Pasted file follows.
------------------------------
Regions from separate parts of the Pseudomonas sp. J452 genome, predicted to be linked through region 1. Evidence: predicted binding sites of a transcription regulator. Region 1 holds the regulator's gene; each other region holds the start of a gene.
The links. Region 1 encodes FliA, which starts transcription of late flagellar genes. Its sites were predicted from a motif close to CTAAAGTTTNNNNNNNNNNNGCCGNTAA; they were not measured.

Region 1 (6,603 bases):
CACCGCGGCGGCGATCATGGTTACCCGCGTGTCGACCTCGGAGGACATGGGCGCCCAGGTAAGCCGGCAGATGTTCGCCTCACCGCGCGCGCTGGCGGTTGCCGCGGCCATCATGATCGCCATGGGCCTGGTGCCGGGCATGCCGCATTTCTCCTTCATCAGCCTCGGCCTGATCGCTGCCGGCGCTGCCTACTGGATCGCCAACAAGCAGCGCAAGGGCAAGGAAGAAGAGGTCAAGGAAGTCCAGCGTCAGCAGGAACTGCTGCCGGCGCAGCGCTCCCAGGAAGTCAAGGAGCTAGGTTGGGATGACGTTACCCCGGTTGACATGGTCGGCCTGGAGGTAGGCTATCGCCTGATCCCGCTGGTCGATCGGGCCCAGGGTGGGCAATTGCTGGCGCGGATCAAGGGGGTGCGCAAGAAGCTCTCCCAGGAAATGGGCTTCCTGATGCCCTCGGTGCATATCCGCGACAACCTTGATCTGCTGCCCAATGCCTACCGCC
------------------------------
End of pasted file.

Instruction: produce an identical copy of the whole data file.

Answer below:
Regions from separate parts of the Pseudomonas sp. J452 genome, predicted to be linked through region 1. Evidence: predicted binding sites of a transcription regulator. Region 1 holds the regulator's gene; each other region holds the start of a gene.
The links. Region 1 encodes FliA, which starts transcription of late flagellar genes. Its sites were predicted from a motif close to CTAAAGTTTNNNNNNNNNNNGCCGNTAA; they were not measured.

Region 1 (6,603 bases):
CACCGCGGCGGCGATCATGGTTACCCGCGTGTCGACCTCGGAGGACATGGGCGCCCAGGTAAGCCGGCAGATGTTCGCCTCACCGCGCGCGCTGGCGGTTGCCGCGGCCATCATGATCGCCATGGGCCTGGTGCCGGGCATGCCGCATTTCTCCTTCATCAGCCTCGGCCTGATCGCTGCCGGCGCTGCCTACTGGATCGCCAACAAGCAGCGCAAGGGCAAGGAAGAAGAGGTCAAGGAAGTCCAGCGTCAGCAGGAACTGCTGCCGGCGCAGCGCTCCCAGGAAGTCAAGGAGCTAGGTTGGGATGACGTTACCCCGGTTGACATGGTCGGCCTGGAGGTAGGCTATCGCCTGATCCCGCTGGTCGATCGGGCCCAGGGTGGGCAATTGCTGGCGCGGATCAAGGGGGTGCGCAAGAAGCTCTCCCAGGAAATGGGCTTCCTGATGCCCTCGGTGCATATCCGCGACAACCTTGATCTGCTGCCCAATGCCTACCGCC